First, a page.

In support of tourist initiatives in the eastern parts of the province and to bolster the economy of rural areas, the South African National Roads Agency is working on projects valued at nearly R7-billion, while the project pipeline for to 2021/22 is budgeted at more than R5-billion.
Oil and gas
The oil and gas sector could ignite a whole new type of economy, and kickstart the Oceans Economy. National government has named the Coega SEZ as the potential site for a 1 000 MW Liquefied Natural Gas (LNG) plant. The value to the regional economy of the project is estimated at R25-billion. A gas-fired power plant (Dedisa) is operating at Coega and there are plans to expand this sector.
Since the company Aegean Bunkering Marine Services was licensed in 2016 by the South African Maritime Safety Authority (SAMSA) and Transnet to supply bunker fuel to ships passing through Algoa Bay, many additional ships have used these services, adding more than R70-million to the local economy. If the drive to convert to oil and gas is successful (and the hope is that feedstock will come from offshore gasfields once they are developed) then a string of downstream benefits could accrue.
Provincial authorities are working with SAMSA to ensure that the province’s ports play a role in bunkering and supplies to the oil and gas sector.
The Provincial Government of the Eastern Cape is developing an Oceans Economy Master Plan which will include provisions to support small-scale fishers and to develop the small harbours at Port St Johns, Cape St Francis and Port Alfred. Other areas for strategic development include Coffee Bay, Mdumbi and Port Grosvenor on the Wild Coast.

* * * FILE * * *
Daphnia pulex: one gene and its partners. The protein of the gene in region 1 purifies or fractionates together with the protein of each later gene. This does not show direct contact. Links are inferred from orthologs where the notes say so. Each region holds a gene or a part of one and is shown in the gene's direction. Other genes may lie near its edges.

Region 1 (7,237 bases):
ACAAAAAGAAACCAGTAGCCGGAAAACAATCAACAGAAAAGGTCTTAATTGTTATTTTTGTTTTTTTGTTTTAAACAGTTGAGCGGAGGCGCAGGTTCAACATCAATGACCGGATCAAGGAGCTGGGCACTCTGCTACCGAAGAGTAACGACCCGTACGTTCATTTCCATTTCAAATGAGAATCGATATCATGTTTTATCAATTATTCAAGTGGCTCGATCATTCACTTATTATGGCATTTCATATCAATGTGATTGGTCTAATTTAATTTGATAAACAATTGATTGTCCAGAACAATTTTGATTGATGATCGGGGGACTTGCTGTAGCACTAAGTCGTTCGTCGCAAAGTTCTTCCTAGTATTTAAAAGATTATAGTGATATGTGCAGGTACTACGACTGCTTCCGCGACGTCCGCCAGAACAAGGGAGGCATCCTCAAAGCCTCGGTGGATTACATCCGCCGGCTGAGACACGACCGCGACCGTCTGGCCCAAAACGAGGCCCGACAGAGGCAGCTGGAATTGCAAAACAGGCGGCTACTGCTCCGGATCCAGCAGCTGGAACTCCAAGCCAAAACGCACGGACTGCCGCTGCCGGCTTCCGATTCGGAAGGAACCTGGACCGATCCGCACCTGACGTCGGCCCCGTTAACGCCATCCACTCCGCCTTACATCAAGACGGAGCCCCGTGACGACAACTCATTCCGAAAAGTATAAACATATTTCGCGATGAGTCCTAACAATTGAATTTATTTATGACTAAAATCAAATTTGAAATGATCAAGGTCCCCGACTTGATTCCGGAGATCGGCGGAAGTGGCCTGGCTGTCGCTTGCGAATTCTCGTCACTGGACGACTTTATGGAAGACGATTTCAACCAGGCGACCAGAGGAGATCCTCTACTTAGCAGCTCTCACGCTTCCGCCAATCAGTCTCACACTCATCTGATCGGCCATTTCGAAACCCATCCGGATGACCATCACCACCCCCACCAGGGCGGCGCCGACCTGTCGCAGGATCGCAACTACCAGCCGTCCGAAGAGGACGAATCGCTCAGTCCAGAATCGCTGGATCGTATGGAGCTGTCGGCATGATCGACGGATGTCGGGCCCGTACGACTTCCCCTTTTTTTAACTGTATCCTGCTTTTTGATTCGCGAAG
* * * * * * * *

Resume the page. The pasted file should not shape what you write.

Port Elizabeth is gearing up to embrace the Oceans Economy. A new national headquarters of the South African International Maritime Institute opened in the city, and the Oceans Campus of Nelson Mandela University will devote its resources to researching how best the province and country can exploit the maritime sector.
These institutions will support an existing provincial maritime economy which is underpinned by three major ports: Port Elizabeth, East London and Ngqura. Port Elizabeth’s major cargoes are manganese and vehicles while both East London and Ngqura support Special Economic Zones (SEZs). There are plans to move manganese stockpiles to Ngqura which will free up space for a waterfront development in the Port Elizabeth harbour.
The Eastern Cape extends over 169 580 square kilometres, representing 13.9% of South Africa’s land mass. The dry western interior is one of the country’s premier sheep-rearing destinations and it is the home of the mohair industry.
The mountainous regions of the north and east of the province support timber plantations while the coastal belt in the south-west is well-watered and is good for dairy farming. The province has spectacular beaches stretching from the surfer’s paradise at Jeffreys Bay all the way to the famed Wild Coast. Two major airports at Port Elizabeth and East London provide good air links and smaller towns such as Mthatha and Bhisho have airports. Mthatha is served by SA Express.
The Eastern Cape has six district municipalities and two metropolitan municipalities.
Buffalo City Metropolitan Municipality
Towns: East London, King Williams Town
The Port of East London is South Africa’s only river port. The airport, rail links and the East London IDZ contribute to making this an important regional centre. Buffalo City hosts a variety of manufacturers from vehicles to batteries and cotton textiles and is responsible for 19.6% of provincial GDP.
There are many opportunities for agri-processing because of the fertile hinterland and as part of the Sunshine Coast, tourism is an important contributor to the local economy.
Nelson Mandela Bay Metropolitan Municipality
Towns: Port Elizabeth, Uitenhage, Despatch